For anyone planning a visit to the State Archives of North Carolina, a preliminary search using the online MARS (Manuscript and Archives Reference System) Catalog may provide detailed descriptions of records pertaining to your research and expedite your time accessing records once you arrive at the Search Room.
A link to the MARS Catalog is available on the Archives website. The system allows patrons the ability to browse collections from the comfort of their home and hopefully confirm that the State Archives has records beneficial to their family research. If you find a record in MARS that you are interested in viewing, either print the page and bring it with you on your visit or write down the title of the record along with the MARS ID number and the call number. The Search Room staff need the call number to locate the materials and the MARS ID number is helpful for locating the materials again in MARS should you or the Archives staff have questions about them later. There are a small number of scanned images of original records in MARS, such as 1885 Confederate pension applications and some estate records, land and Governor’s papers from the colonial era. However, the majority of State Archives digitized materials are in the North Carolina Digital Collections.
Video tutorials on using MARS are available on YouTube.
Please note that the MARS Catalog does not include descriptions of every item in the custody of the North Carolina, so do not be discouraged if your search does not yield any results. If you cannot find information that you think should be in the collection, please contact the State Archives with your questions.
The Website and Online Finding Aids
Another way to get familiar with the State Archives of North Carolina before making a visit is to peruse the website. For example, information on county records under the Collections link can be helpful to genealogy researchers. Since the vast majority of court and probate records are kept together by the county in which the record was filed, knowing the primary county of residence of a family before delving into these records is vital. The website includes links to container lists for selected types of records from a few of our counties, as well as definitions of the types of county records in our custody. The Services page explains the access and security procedures for the search room and provides information about requesting copies of records.
If your research leads you to our state agency records, organization records, private papers, military collections, or photographic collections, you may wish to look through the online finding aids also available through our website. These finding aids often provide more detailed information than can be found in MARS; however, not all collections currently have online finding aids. Older copies of finding aids are also available in our digital collections.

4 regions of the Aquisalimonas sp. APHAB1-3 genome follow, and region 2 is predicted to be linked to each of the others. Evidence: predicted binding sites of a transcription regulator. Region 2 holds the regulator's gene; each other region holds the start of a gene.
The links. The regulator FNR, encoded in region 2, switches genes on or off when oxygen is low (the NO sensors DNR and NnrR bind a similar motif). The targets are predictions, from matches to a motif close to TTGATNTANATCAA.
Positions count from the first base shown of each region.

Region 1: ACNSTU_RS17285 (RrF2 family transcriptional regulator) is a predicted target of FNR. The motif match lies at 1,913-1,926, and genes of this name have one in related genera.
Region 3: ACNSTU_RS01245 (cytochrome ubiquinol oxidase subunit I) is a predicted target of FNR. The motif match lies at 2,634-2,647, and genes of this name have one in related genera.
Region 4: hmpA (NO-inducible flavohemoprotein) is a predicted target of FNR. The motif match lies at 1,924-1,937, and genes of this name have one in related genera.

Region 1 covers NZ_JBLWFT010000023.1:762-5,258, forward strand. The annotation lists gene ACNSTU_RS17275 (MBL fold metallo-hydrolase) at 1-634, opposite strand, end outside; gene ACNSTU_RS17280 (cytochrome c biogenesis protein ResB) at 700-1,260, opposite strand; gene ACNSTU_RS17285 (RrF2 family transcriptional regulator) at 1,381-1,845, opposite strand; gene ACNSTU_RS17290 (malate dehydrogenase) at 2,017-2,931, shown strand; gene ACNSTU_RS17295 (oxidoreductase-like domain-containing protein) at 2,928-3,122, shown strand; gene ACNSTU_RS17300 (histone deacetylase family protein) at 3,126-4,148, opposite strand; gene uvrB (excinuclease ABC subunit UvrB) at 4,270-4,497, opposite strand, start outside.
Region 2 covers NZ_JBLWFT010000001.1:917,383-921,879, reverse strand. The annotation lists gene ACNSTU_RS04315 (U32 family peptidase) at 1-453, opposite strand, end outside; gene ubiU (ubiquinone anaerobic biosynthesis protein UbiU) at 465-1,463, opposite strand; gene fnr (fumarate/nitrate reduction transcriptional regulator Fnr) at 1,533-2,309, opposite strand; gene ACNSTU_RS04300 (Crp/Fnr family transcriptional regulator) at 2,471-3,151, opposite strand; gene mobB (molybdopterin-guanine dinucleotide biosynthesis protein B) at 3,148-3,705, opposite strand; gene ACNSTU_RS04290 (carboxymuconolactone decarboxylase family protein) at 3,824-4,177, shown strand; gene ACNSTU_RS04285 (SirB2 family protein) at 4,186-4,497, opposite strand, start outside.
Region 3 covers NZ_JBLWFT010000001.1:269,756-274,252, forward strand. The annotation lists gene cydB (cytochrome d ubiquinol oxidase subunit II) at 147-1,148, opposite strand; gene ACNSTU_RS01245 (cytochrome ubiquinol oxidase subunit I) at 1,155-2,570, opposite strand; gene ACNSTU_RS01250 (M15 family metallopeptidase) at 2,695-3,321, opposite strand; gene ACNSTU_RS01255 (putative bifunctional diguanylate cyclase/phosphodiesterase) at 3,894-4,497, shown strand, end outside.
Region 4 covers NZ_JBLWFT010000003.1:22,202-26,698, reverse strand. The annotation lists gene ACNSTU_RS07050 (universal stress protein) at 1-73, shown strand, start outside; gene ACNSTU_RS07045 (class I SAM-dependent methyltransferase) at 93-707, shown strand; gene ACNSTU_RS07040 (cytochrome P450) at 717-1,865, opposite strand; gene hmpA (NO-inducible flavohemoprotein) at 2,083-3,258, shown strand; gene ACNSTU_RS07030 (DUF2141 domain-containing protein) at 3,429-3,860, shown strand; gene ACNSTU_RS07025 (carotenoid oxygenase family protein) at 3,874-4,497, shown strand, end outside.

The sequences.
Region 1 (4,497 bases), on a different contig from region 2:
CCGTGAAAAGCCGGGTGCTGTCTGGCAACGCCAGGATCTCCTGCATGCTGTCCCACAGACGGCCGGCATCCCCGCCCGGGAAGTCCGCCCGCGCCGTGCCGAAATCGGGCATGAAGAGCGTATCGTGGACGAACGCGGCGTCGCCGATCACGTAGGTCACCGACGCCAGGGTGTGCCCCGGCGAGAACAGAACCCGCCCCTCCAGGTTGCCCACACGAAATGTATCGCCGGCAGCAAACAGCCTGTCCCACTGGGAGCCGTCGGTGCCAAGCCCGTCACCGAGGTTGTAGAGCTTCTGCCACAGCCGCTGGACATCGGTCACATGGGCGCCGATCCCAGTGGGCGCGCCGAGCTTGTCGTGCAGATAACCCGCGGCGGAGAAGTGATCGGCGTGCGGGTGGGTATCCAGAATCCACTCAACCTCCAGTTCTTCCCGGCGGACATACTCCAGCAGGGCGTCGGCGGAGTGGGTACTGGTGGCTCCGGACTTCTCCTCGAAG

Digital Collections and Social Media
The State Archives digitizes materials on a regular basis. Many of these items are available online through the North Carolina Digital Collections (NCDC) website, a joint project between the State Archives of North Carolina and the Government & Heritage Library at the State Library of North Carolina. Although many of the online collections may have something of value for genealogists, several hold large amounts of materials of genealogical interest, such as:
- 1901 Confederate Pension Applications
- Alien Registration and Naturalization
- Family Records
- North Carolina Newspapers
- Tax Lists and Records
- Troop Returns
- War of 1812 Pay Vouchers
- World War I
In addition, while the Legacy finding aids collection and Links to SANC Materials don’t include digitized copies of materials, they may provide useful information to researchers.
Other materials from the State Archives of North Carolina are available through:
In the event that this article and the aforementioned website resources do not answer your questions, feel free to contact the North Carolina Archives staff by phone at 919-807-7310 or email us at archives AT ncdcr.gov. Thank you for your interest in visiting the State Archives of North Carolina and we look forward to meeting and assisting you in person.
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